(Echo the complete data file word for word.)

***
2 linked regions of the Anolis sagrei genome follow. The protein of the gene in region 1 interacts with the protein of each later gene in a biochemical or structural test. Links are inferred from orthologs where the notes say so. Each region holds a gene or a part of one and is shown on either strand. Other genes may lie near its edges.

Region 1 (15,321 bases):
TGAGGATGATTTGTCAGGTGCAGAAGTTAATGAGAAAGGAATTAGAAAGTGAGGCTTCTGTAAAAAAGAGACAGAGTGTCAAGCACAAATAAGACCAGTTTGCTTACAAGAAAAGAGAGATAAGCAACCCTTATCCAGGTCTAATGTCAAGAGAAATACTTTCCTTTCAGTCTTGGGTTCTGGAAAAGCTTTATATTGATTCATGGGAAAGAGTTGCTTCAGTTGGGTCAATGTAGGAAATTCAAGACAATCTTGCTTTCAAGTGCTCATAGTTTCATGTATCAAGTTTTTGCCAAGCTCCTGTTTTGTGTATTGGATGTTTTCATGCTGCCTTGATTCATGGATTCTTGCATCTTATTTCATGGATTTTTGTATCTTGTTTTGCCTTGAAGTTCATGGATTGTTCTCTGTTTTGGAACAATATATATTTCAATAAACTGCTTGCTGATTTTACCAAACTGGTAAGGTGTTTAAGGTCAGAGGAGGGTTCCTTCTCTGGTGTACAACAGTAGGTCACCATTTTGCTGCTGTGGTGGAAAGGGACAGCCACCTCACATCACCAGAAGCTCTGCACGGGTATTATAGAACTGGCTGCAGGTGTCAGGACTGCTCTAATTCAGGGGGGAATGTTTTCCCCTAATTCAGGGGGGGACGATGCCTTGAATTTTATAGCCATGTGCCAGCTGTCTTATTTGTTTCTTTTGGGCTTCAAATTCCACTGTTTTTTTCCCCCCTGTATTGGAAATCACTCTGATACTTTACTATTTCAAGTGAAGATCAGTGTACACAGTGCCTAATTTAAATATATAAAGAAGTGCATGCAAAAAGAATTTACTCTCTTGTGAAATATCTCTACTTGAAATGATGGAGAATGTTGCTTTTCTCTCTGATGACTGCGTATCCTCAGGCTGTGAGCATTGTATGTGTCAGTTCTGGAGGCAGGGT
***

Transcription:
2 linked regions of the Anolis sagrei genome follow. The protein of the gene in region 1 interacts with the protein of each later gene in a biochemical or structural test. Links are inferred from orthologs where the notes say so. Each region holds a gene or a part of one and is shown on either strand. Other genes may lie near its edges.

Region 1 (15,321 bases):
TGAGGATGATTTGTCAGGTGCAGAAGTTAATGAGAAAGGAATTAGAAAGTGAGGCTTCTGTAAAAAAGAGACAGAGTGTCAAGCACAAATAAGACCAGTTTGCTTACAAGAAAAGAGAGATAAGCAACCCTTATCCAGGTCTAATGTCAAGAGAAATACTTTCCTTTCAGTCTTGGGTTCTGGAAAAGCTTTATATTGATTCATGGGAAAGAGTTGCTTCAGTTGGGTCAATGTAGGAAATTCAAGACAATCTTGCTTTCAAGTGCTCATAGTTTCATGTATCAAGTTTTTGCCAAGCTCCTGTTTTGTGTATTGGATGTTTTCATGCTGCCTTGATTCATGGATTCTTGCATCTTATTTCATGGATTTTTGTATCTTGTTTTGCCTTGAAGTTCATGGATTGTTCTCTGTTTTGGAACAATATATATTTCAATAAACTGCTTGCTGATTTTACCAAACTGGTAAGGTGTTTAAGGTCAGAGGAGGGTTCCTTCTCTGGTGTACAACAGTAGGTCACCATTTTGCTGCTGTGGTGGAAAGGGACAGCCACCTCACATCACCAGAAGCTCTGCACGGGTATTATAGAACTGGCTGCAGGTGTCAGGACTGCTCTAATTCAGGGGGGAATGTTTTCCCCTAATTCAGGGGGGGACGATGCCTTGAATTTTATAGCCATGTGCCAGCTGTCTTATTTGTTTCTTTTGGGCTTCAAATTCCACTGTTTTTTTCCCCCCTGTATTGGAAATCACTCTGATACTTTACTATTTCAAGTGAAGATCAGTGTACACAGTGCCTAATTTAAATATATAAAGAAGTGCATGCAAAAAGAATTTACTCTCTTGTGAAATATCTCTACTTGAAATGATGGAGAATGTTGCTTTTCTCTCTGATGACTGCGTATCCTCAGGCTGTGAGCATTGTATGTGTCAGTTCTGGAGGCAGGGT